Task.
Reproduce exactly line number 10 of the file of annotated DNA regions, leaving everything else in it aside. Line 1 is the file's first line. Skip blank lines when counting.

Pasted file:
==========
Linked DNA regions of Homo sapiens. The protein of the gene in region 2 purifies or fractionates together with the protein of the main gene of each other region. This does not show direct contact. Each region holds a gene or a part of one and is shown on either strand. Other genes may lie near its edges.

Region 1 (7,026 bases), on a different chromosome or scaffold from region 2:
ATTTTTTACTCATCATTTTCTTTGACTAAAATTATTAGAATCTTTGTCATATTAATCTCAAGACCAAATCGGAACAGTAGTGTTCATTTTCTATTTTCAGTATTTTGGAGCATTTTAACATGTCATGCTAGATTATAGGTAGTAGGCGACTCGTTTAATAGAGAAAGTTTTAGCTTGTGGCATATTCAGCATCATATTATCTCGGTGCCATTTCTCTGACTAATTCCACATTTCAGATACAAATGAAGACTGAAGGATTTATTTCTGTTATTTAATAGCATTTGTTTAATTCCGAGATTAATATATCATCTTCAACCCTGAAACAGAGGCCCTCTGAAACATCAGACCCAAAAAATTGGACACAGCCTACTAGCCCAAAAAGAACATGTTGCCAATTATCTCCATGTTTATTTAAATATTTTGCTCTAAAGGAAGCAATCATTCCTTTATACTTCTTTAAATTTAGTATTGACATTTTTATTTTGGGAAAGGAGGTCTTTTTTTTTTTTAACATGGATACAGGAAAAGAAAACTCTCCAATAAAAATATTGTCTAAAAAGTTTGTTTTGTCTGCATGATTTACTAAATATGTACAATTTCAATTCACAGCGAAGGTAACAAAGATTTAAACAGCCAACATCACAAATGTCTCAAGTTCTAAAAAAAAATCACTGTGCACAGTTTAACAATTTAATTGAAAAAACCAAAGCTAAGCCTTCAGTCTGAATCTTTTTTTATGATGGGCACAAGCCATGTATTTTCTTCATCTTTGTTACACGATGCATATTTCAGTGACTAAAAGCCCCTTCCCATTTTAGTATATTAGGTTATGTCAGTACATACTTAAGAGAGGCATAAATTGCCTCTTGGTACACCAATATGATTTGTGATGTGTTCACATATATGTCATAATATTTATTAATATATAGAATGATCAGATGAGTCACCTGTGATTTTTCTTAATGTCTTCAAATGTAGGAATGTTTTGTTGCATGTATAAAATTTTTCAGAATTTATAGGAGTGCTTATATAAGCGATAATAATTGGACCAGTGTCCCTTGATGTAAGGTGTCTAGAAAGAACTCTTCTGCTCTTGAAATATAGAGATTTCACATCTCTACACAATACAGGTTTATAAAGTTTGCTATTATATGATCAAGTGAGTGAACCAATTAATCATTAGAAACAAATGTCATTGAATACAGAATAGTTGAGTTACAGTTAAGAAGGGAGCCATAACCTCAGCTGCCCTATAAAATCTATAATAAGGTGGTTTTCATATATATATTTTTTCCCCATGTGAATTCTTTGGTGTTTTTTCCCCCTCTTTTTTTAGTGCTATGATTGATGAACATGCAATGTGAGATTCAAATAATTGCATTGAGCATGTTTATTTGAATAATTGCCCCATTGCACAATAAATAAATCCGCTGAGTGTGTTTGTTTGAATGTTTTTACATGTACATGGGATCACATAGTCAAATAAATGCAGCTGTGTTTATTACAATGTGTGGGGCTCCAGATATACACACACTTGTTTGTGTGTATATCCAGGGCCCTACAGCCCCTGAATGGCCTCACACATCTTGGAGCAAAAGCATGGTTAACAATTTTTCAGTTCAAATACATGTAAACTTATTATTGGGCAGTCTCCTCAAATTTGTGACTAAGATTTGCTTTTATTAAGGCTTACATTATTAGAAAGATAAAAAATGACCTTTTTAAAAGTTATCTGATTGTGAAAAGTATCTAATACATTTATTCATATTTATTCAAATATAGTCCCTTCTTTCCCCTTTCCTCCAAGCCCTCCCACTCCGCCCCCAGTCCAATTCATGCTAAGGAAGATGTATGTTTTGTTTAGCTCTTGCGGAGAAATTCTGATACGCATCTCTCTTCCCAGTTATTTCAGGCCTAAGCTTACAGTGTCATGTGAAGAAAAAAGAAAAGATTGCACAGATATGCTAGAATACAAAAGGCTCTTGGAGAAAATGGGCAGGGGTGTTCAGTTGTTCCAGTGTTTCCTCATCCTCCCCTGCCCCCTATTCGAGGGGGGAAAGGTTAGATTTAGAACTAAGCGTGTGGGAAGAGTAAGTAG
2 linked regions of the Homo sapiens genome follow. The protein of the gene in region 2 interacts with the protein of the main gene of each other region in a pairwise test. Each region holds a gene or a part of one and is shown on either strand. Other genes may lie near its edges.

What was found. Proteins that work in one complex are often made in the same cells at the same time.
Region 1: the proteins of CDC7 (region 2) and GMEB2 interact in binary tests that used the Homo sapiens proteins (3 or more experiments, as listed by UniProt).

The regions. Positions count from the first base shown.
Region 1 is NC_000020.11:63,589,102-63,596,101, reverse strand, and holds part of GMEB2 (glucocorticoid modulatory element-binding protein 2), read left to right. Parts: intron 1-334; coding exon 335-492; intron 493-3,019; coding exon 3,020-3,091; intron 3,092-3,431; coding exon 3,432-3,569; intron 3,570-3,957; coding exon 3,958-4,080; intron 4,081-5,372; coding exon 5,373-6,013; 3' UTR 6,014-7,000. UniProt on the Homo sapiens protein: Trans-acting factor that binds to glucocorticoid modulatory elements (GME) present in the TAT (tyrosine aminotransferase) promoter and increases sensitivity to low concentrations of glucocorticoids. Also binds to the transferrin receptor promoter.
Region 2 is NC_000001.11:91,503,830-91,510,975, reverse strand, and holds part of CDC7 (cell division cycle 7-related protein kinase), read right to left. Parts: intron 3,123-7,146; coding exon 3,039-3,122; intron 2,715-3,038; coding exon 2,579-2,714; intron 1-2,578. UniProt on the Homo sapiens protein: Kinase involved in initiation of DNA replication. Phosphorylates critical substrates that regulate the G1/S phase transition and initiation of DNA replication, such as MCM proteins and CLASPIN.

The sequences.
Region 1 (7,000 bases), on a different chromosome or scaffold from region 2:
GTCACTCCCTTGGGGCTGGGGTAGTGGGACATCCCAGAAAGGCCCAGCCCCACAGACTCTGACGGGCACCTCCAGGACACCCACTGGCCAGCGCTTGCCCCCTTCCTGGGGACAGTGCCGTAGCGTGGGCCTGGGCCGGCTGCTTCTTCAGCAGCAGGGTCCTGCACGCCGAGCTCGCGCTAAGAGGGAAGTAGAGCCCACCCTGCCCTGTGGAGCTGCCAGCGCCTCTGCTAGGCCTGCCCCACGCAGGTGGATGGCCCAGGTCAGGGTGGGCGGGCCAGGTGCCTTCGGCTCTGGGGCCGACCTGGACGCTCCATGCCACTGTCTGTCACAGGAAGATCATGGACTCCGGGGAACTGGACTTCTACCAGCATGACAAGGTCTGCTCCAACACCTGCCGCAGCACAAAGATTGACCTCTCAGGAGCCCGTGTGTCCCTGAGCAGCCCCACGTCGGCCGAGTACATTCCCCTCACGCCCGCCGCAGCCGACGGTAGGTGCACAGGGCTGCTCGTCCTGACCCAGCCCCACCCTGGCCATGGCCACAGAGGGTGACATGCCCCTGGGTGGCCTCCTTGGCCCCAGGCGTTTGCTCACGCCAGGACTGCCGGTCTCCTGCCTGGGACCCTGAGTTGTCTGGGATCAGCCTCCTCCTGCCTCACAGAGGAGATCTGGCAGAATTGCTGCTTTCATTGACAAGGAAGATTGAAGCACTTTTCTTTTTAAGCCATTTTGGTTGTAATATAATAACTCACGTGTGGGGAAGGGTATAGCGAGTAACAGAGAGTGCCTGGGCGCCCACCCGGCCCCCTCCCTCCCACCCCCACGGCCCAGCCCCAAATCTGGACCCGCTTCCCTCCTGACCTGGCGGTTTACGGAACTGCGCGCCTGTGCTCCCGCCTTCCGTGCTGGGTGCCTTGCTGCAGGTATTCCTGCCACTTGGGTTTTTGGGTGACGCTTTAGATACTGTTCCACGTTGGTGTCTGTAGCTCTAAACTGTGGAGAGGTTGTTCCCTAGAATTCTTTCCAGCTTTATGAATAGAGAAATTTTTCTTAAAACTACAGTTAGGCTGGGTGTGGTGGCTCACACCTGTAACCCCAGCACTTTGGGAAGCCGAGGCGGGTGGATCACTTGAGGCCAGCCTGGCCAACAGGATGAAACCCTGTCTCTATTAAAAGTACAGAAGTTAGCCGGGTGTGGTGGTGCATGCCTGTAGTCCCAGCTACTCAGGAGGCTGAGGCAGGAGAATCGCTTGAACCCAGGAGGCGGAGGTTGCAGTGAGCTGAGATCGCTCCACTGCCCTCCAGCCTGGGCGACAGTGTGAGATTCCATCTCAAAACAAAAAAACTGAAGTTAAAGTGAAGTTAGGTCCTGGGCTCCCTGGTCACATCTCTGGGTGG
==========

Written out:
The sequences.